Inspection time at the RCAF Womens Division in Halifax, Nova Scotia, 1944.Glennis (Boyle) Boyce
Portrait of Glennis Boyce. Photo taken on a street corner in Toronto, Ontario, between May and September 1943. The photograph cost Mrs. Boyce two dollars.Glennis Marie (Boyle) Boyce
RCAF Women Division Barracks, Halifax, Nova Scotia, 1944-45.Glennis (Boyle) Boyce
Glennis Boyce (in the middle) and friends dressed for Snowball Dance in the Women Division's Recreation Hall, Halifax, Nova Scotia. Mrs. Boyce is wearing her high school graduation dress. Many of the women rented sewing machines and sewed their own dresses in the barracks for the occasion.Glennis (Boyle) Boyce
Bracelet :Christmas Gift from Glennis Boyce's Brother, Leslie Boyle, who was on Army Service Overseas, December 1944.Glennis (Boyle) Boyce
"I tried to break it gently to my mother by telling her that I was thinking of joining the RCAF. At that time, I had already been sworn in."
My journey in the air force began when I noticed a recruitment advertisement in the Saint John paper. They were offering a stenographic course to anyone with a high school graduation certificate. Being a child of the Depression, my parents could not support me for any further education. I was working in a match factory assembly line and absolutely hated it. I tried to break it gently to my mother by telling her that I was thinking of joining the RCAF. At that time, I had already been sworn in. She kept on doing whatever she was doing and said they won’t take you, you’re too small. About three days later, I decided it was time to tell her the truth. She was not pleased and told me that I would have to tell my father because she wasn’t going to. He was so mad at me that I understood why she didn’t want to tell him. It hurt my feelings and I kind of avoided his eyes until it was time to leave. However, he accompanied me to the train station to see me off, and I felt better.
During my medical examination, the doctor asked me a routine question, I think – were you ever pregnant. I said I don’t know, what do you mean? He said, never mind, you never were. The weeks in basic training were lonely weeks and I did have a bout of homesickness. When we went to be outfitted in uniform, the disappointing thing was that there was no uniform small enough to fit me. I was five feet, 96 pounds. That meant that the flight that I took basic training with went off to their postings and I was left behind until they could get me dressed. The CO said, if we gave you a 72-hour pass, would you have anywhere to go? I did. Two of my growing up friends were in Montréal. During the war, a service police followed the train employee to get the tickets. Well, the question was, why aren’t you in uniform. After saying I didn’t have one, I pressed my face to the window, I was so embarrassed. Some time later they came back and said that they had wired [RCAF Station] Rockcliffe and that it was okay.
After getting a uniform, I joined class nine at the Central high school of commerce in Toronto, Ontario. I studied hard and graduated on September the 17th, 1943, as a clerk stenographer. I was just beginning to feel comfortable on the base when I got a posting to headquarters in Halifax. My bunkmate was posted overseas and I was a little envious because I had a brother in the army who was on duty in London.
There was no accommodation for the WDs [Royal Canadian Air Force Women’s Division] in Halifax, so we had to sleep in the navy depot and join the long lineups in restaurants for our meals. Halifax was very crowded during the war. The lines were always long and the streets were jammed with sailors. Eventually, the new barracks on South Street for girls working in headquarters was completed and that made life a little easier. The branch that I worked in was called Works and Bricks. I accepted the monotony of dictation and banging a typewriter. After all, it was what I joined up to do. The men that I worked with were great. The girls in our barrack room were together long enough to form close bonds and we had already by that time learned to accept communal living.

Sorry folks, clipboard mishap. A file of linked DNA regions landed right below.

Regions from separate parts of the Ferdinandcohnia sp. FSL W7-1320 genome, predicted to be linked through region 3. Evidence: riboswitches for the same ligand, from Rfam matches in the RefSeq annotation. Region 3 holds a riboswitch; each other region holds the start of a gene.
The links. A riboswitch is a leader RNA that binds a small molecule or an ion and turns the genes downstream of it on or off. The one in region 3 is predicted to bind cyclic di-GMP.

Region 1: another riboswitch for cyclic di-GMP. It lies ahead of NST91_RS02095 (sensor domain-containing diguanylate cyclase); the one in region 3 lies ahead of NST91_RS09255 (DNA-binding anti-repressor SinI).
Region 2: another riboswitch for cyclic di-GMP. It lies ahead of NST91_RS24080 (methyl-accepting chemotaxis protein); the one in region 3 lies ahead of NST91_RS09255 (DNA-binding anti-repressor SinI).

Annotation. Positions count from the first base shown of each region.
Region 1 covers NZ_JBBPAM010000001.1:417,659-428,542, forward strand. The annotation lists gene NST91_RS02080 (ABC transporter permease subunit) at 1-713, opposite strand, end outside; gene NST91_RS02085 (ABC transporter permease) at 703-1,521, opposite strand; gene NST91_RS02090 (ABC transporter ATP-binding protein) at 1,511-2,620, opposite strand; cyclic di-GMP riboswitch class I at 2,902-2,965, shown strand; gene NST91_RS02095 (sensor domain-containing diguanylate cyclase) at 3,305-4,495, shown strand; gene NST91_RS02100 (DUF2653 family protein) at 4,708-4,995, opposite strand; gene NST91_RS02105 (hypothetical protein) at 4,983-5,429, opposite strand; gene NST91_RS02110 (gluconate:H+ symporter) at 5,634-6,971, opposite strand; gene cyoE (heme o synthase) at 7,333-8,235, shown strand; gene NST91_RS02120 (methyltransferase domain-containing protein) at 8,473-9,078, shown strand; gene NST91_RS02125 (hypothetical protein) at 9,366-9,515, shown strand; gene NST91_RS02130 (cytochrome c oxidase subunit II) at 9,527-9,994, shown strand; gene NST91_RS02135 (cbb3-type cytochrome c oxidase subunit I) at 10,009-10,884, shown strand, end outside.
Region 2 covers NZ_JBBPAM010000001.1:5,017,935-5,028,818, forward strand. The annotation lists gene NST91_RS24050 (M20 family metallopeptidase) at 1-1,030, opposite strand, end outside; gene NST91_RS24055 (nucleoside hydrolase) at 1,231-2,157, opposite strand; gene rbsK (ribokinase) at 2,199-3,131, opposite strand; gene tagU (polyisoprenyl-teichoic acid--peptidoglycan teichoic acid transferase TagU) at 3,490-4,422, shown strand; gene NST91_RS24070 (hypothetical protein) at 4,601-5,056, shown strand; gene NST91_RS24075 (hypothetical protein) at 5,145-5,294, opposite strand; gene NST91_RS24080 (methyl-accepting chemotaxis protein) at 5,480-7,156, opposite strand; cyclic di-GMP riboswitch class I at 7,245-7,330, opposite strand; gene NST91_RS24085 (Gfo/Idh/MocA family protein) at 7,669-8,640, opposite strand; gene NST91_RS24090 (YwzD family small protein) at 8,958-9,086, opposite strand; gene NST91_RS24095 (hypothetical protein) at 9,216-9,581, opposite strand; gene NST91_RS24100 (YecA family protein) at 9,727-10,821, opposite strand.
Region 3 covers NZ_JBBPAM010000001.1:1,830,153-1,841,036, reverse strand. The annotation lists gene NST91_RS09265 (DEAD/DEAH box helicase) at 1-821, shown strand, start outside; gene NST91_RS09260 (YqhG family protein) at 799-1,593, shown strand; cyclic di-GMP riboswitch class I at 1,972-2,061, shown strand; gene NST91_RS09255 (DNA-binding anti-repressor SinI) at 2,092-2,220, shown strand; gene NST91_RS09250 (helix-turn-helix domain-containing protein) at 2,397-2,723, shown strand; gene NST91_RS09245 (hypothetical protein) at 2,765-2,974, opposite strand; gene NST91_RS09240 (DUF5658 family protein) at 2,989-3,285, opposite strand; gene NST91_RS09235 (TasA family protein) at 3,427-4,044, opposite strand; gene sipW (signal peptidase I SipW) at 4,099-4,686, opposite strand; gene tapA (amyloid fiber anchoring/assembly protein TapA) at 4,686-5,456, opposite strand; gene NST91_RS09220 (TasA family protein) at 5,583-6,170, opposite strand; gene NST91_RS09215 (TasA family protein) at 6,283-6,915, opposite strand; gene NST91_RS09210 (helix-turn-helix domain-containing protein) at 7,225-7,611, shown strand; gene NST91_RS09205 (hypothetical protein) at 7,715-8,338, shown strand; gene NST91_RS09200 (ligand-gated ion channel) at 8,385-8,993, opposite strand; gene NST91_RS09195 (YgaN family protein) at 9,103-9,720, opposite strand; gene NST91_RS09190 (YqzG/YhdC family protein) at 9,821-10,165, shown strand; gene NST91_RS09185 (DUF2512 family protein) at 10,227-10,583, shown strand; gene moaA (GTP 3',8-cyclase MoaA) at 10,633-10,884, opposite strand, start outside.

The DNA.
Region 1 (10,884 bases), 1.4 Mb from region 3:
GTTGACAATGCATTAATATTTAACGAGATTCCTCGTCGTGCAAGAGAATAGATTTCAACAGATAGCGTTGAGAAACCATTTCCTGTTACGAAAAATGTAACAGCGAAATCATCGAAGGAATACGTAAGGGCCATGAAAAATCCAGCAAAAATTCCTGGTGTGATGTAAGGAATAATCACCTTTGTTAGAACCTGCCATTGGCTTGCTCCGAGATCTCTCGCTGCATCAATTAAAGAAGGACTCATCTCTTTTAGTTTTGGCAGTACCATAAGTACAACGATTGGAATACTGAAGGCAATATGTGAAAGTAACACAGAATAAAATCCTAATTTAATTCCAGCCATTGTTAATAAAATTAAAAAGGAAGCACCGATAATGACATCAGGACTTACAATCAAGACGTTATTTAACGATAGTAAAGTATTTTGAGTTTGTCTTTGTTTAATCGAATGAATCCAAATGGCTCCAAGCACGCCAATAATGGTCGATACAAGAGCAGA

While at headquarters, I had sat for a couple of trade tests to become an LAW [Leading Aircraftwoman], with an increase in pay. Our rate of pay was somewhat lower than those authorized for airmen. I was not aware of this discrepancy until many years later.
I used to have no trouble asking the admin officer in Halifax for 48-hour passes on the weekends. I went home most of the time to see my parents and they were glad to get my sugar and butter coupons because they were rationed. I slept on the train all night Friday night and had Saturday and Sunday with my parents and then slept on the train Sunday night and to report to the office of work at 8:00 in the morning. And when I wasn’t going home on weekends, I often went down to the [Annapolis] valley to visit a relative who had an apple orchard and a small farm and I loved riding the horse. And that’s why I went, to breathe good fresh air and get out of the crowded city. Those were two things that I used to spend my spare time doing. And a lot of the girls in the barrack room that I was in were knitting and writing letters if we weren’t out and we used to have a bottle that was sitting on top of one of the lockers and every time one of us had a date, we had to put 10 cents in it. And we had one ex-teacher who never seemed to go out but she always kept track of that, of the rest of us, so that we couldn’t get out without putting our 10 cents in the bottle. And at the end of the month, we would use the money to buy cheese and crackers and soft drinks to have a little picnic on a blanket on the floor under the nightlight. Somebody tattled on us once and an officer and corporal came down the centre of our room but we sort of got wind of it and grabbed everything and ran and tucked ourselves into our bunk beds and they just went right on through.